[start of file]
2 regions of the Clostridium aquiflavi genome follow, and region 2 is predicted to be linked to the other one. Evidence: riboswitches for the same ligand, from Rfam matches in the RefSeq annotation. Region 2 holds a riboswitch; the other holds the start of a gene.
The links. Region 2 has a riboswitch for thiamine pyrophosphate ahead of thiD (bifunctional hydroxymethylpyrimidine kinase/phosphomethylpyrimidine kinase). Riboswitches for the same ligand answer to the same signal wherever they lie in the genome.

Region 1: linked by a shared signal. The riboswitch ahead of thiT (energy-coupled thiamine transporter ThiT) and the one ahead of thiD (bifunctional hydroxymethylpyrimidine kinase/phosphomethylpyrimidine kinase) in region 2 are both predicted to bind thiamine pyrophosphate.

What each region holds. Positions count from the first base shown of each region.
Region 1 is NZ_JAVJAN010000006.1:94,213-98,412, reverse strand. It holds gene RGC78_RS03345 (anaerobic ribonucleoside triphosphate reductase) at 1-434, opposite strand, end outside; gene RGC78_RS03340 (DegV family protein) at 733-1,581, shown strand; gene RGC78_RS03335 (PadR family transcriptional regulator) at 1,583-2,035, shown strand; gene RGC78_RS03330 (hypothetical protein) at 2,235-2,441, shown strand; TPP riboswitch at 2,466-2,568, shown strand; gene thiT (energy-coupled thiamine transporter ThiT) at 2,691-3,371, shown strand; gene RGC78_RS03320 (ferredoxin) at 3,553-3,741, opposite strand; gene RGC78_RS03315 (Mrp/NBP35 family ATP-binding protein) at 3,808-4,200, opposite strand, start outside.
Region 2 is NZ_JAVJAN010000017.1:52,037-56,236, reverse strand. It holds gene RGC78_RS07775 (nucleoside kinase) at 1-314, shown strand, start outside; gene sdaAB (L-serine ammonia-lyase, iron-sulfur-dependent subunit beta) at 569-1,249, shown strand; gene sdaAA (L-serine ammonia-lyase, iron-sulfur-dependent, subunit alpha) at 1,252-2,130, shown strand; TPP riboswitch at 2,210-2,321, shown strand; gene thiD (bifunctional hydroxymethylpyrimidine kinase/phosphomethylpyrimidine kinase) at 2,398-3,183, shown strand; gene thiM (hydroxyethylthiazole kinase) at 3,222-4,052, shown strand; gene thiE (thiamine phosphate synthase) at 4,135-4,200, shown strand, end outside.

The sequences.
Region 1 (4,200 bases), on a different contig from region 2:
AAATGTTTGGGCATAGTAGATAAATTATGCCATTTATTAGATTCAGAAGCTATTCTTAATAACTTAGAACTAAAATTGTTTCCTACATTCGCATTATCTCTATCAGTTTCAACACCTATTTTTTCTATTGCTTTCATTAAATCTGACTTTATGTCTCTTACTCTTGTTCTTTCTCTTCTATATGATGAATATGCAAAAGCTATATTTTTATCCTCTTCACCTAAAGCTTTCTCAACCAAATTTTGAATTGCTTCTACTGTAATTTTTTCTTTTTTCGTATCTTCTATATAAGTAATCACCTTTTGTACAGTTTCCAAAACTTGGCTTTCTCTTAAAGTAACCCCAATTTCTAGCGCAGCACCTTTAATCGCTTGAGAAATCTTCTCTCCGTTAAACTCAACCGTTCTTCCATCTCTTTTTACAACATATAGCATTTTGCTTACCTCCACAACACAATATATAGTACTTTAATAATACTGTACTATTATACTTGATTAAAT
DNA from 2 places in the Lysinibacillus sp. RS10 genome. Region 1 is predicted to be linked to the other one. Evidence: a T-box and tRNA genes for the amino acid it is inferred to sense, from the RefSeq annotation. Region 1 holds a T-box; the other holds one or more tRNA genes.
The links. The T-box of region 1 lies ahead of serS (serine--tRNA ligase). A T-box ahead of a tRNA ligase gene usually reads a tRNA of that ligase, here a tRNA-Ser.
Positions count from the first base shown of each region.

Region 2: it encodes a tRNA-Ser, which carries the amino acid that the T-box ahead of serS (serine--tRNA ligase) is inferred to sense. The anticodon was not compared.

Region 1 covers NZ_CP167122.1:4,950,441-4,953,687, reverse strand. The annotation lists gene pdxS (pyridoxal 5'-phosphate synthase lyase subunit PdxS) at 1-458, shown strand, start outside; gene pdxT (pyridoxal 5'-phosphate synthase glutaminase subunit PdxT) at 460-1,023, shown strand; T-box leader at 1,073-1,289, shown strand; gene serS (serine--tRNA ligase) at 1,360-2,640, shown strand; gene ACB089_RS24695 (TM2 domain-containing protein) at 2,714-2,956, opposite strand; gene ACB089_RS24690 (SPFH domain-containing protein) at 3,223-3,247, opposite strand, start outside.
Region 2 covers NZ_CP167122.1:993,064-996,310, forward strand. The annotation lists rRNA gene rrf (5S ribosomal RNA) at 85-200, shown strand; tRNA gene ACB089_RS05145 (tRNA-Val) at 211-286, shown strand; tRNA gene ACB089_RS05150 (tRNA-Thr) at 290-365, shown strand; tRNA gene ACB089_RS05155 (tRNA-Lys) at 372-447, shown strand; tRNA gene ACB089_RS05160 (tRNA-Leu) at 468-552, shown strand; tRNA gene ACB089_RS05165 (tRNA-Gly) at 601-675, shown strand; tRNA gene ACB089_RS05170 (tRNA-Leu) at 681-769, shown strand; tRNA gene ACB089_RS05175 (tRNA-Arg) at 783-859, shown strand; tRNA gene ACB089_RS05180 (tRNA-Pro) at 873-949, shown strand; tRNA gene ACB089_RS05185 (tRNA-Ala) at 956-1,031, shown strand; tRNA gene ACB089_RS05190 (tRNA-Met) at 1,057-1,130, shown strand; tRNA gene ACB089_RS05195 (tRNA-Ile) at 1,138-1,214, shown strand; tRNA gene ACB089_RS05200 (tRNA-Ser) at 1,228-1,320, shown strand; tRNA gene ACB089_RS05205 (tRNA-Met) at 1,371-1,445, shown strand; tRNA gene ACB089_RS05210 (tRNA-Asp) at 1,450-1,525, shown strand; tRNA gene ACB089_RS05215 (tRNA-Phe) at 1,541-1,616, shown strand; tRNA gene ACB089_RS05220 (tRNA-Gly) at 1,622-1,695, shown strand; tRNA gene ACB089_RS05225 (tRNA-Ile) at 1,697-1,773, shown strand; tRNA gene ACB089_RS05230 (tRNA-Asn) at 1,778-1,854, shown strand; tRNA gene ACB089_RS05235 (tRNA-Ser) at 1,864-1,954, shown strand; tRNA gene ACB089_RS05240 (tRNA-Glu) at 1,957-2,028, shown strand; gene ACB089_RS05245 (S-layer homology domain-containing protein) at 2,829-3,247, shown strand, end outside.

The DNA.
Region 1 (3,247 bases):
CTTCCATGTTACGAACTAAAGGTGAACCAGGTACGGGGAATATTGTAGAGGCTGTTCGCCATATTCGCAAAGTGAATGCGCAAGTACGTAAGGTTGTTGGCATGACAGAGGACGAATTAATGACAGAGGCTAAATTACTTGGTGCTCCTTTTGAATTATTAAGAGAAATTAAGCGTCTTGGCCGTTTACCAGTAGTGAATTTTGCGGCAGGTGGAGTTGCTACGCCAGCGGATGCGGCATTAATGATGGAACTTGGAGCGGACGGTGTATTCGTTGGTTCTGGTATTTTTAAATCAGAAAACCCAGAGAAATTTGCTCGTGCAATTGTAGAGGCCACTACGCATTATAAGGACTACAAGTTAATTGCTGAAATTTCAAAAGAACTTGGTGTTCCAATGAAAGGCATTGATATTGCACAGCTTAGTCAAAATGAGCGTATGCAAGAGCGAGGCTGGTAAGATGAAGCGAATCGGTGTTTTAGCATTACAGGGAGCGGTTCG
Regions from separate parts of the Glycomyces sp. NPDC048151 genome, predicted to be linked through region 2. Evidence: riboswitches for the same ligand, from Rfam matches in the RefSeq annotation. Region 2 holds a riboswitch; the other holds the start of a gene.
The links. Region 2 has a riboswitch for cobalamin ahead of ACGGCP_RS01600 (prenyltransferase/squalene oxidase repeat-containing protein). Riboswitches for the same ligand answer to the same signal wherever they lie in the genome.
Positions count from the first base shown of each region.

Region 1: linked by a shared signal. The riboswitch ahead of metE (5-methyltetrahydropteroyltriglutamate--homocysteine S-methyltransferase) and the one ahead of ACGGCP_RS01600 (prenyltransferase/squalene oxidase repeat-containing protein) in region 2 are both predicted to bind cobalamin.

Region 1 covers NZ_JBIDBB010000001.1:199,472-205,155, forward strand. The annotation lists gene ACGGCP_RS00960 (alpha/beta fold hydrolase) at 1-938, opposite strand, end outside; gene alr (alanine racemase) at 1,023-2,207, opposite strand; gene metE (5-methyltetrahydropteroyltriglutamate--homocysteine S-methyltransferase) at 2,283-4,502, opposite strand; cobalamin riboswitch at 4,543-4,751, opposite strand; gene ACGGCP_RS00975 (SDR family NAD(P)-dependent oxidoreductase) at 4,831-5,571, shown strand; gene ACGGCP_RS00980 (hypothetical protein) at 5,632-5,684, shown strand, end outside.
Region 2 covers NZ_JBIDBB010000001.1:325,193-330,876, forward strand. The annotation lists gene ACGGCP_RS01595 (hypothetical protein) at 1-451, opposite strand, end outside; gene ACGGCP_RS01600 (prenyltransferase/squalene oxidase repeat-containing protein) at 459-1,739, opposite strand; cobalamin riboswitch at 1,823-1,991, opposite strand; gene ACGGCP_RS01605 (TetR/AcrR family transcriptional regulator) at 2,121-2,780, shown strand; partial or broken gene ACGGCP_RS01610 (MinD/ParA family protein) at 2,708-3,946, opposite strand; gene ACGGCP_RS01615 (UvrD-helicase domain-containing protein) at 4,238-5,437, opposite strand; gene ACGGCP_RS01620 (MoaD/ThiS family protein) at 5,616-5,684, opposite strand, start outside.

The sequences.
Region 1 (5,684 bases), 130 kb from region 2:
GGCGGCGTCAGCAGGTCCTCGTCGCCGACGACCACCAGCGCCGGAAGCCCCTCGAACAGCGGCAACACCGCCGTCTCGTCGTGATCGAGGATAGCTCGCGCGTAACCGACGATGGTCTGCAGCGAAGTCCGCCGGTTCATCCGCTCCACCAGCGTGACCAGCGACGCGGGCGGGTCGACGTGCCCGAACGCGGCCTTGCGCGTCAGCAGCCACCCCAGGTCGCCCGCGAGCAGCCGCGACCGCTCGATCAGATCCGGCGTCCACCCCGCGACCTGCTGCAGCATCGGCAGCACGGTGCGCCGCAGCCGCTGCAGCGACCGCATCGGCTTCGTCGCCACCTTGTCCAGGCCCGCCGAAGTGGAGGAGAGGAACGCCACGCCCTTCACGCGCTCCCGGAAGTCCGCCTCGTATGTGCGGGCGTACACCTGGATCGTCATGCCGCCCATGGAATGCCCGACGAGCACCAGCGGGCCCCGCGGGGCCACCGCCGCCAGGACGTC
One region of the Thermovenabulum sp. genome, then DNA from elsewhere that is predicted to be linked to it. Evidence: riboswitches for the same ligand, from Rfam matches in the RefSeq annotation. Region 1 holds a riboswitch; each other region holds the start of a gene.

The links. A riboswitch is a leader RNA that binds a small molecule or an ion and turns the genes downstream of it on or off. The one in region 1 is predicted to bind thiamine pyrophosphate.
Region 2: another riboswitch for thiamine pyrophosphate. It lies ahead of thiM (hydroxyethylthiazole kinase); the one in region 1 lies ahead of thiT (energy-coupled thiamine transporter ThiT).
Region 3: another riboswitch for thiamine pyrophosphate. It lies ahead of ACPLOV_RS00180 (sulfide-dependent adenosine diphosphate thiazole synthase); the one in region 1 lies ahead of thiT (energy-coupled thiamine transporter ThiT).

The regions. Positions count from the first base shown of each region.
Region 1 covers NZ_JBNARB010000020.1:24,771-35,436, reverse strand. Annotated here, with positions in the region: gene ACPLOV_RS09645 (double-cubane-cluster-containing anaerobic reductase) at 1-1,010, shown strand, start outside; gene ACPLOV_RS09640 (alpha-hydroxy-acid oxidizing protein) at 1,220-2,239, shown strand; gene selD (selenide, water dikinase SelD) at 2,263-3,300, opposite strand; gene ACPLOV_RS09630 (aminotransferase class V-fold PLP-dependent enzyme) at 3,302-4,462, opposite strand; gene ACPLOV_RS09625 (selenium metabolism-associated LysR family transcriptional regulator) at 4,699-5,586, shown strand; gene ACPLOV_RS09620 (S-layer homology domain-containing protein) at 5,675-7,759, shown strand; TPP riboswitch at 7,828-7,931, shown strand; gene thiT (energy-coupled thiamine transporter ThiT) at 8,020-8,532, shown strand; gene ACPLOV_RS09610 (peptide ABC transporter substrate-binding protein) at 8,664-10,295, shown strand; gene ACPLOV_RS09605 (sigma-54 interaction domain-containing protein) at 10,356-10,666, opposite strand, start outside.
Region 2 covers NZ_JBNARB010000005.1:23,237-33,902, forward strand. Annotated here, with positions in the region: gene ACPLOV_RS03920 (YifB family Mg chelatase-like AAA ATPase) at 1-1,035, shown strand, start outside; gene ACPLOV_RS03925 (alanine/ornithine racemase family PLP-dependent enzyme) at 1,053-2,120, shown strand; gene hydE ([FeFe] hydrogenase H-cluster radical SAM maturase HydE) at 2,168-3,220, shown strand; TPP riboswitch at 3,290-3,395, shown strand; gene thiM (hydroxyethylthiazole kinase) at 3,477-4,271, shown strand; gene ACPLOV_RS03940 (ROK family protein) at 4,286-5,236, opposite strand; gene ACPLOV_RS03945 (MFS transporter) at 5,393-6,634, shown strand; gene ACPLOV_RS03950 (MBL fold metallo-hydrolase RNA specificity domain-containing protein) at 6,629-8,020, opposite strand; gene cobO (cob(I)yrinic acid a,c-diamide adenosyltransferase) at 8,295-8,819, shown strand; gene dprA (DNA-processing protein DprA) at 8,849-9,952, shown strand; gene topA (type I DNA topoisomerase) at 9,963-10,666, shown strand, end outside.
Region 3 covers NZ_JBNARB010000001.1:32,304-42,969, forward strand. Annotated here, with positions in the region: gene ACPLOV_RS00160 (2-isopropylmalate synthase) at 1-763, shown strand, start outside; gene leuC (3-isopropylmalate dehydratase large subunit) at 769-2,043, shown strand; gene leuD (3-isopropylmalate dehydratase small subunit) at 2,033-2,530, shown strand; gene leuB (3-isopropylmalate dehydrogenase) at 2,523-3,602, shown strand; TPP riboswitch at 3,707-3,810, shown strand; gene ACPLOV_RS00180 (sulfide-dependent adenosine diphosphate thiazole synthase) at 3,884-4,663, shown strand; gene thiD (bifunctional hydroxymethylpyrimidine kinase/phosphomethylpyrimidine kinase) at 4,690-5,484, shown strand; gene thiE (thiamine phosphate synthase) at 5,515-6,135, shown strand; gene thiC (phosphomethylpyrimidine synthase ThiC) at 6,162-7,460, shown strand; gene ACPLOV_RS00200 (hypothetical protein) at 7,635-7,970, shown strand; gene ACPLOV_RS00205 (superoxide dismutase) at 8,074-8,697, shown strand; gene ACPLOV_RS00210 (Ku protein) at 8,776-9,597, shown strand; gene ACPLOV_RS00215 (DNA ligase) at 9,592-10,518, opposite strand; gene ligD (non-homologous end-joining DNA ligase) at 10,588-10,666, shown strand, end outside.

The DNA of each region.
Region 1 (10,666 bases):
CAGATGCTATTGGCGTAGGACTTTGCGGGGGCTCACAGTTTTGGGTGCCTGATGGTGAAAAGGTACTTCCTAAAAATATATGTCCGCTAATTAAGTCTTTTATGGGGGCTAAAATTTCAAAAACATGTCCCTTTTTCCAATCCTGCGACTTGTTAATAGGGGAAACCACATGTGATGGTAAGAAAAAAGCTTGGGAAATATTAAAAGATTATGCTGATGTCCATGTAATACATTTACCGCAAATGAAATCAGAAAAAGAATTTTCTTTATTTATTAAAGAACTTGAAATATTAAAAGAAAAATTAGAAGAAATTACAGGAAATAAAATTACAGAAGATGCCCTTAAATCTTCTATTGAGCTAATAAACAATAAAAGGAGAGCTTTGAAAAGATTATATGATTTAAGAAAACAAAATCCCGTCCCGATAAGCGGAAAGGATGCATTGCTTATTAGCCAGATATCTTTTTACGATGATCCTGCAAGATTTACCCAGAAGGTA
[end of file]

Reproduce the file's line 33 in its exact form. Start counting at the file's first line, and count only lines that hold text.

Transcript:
Region 1 covers NZ_JBNARB010000020.1:24,771-35,436, reverse strand. Annotated here, with positions in the region: gene ACPLOV_RS09645 (double-cubane-cluster-containing anaerobic reductase) at 1-1,010, shown strand, start outside; gene ACPLOV_RS09640 (alpha-hydroxy-acid oxidizing protein) at 1,220-2,239, shown strand; gene selD (selenide, water dikinase SelD) at 2,263-3,300, opposite strand; gene ACPLOV_RS09630 (aminotransferase class V-fold PLP-dependent enzyme) at 3,302-4,462, opposite strand; gene ACPLOV_RS09625 (selenium metabolism-associated LysR family transcriptional regulator) at 4,699-5,586, shown strand; gene ACPLOV_RS09620 (S-layer homology domain-containing protein) at 5,675-7,759, shown strand; TPP riboswitch at 7,828-7,931, shown strand; gene thiT (energy-coupled thiamine transporter ThiT) at 8,020-8,532, shown strand; gene ACPLOV_RS09610 (peptide ABC transporter substrate-binding protein) at 8,664-10,295, shown strand; gene ACPLOV_RS09605 (sigma-54 interaction domain-containing protein) at 10,356-10,666, opposite strand, start outside.